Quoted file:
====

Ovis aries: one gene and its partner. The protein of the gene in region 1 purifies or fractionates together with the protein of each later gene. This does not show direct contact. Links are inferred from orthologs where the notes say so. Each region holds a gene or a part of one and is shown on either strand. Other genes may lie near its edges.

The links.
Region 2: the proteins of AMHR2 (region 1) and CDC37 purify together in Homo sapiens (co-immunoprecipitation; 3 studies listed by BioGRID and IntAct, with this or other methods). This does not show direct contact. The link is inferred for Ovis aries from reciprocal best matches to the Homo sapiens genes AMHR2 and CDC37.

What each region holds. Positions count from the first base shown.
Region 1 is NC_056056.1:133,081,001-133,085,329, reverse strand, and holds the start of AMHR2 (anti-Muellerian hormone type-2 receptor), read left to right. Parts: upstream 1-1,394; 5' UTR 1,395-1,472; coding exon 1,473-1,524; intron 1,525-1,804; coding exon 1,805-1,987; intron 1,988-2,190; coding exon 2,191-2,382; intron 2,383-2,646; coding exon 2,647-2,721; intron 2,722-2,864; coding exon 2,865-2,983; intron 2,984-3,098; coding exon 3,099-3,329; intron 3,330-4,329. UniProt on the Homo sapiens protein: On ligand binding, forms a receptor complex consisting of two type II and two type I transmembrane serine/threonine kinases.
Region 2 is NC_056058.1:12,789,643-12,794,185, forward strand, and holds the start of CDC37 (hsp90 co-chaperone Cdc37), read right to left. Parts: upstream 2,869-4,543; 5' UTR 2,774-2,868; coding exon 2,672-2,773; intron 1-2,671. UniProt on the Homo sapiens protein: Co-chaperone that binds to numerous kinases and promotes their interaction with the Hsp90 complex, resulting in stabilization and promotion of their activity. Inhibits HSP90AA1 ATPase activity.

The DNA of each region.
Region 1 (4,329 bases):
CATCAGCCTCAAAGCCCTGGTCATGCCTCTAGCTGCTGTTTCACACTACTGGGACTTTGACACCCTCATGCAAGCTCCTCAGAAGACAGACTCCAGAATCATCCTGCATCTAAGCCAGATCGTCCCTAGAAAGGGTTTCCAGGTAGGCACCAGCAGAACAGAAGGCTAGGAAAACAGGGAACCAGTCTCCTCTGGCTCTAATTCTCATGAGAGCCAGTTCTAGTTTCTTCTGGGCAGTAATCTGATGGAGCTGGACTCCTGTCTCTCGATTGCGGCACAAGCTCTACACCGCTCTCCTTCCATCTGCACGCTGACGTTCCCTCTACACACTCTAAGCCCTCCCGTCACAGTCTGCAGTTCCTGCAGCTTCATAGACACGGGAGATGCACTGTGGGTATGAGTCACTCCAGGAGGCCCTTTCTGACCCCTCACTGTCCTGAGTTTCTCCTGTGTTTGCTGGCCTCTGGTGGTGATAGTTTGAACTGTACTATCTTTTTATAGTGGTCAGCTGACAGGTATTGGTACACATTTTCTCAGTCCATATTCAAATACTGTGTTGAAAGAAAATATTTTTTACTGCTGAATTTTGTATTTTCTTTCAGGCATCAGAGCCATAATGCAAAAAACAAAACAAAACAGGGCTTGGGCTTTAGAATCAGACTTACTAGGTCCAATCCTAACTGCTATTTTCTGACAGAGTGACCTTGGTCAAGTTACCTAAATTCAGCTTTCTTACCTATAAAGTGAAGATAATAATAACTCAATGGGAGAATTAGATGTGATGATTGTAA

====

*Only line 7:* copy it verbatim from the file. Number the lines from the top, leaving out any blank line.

The DNA of each region.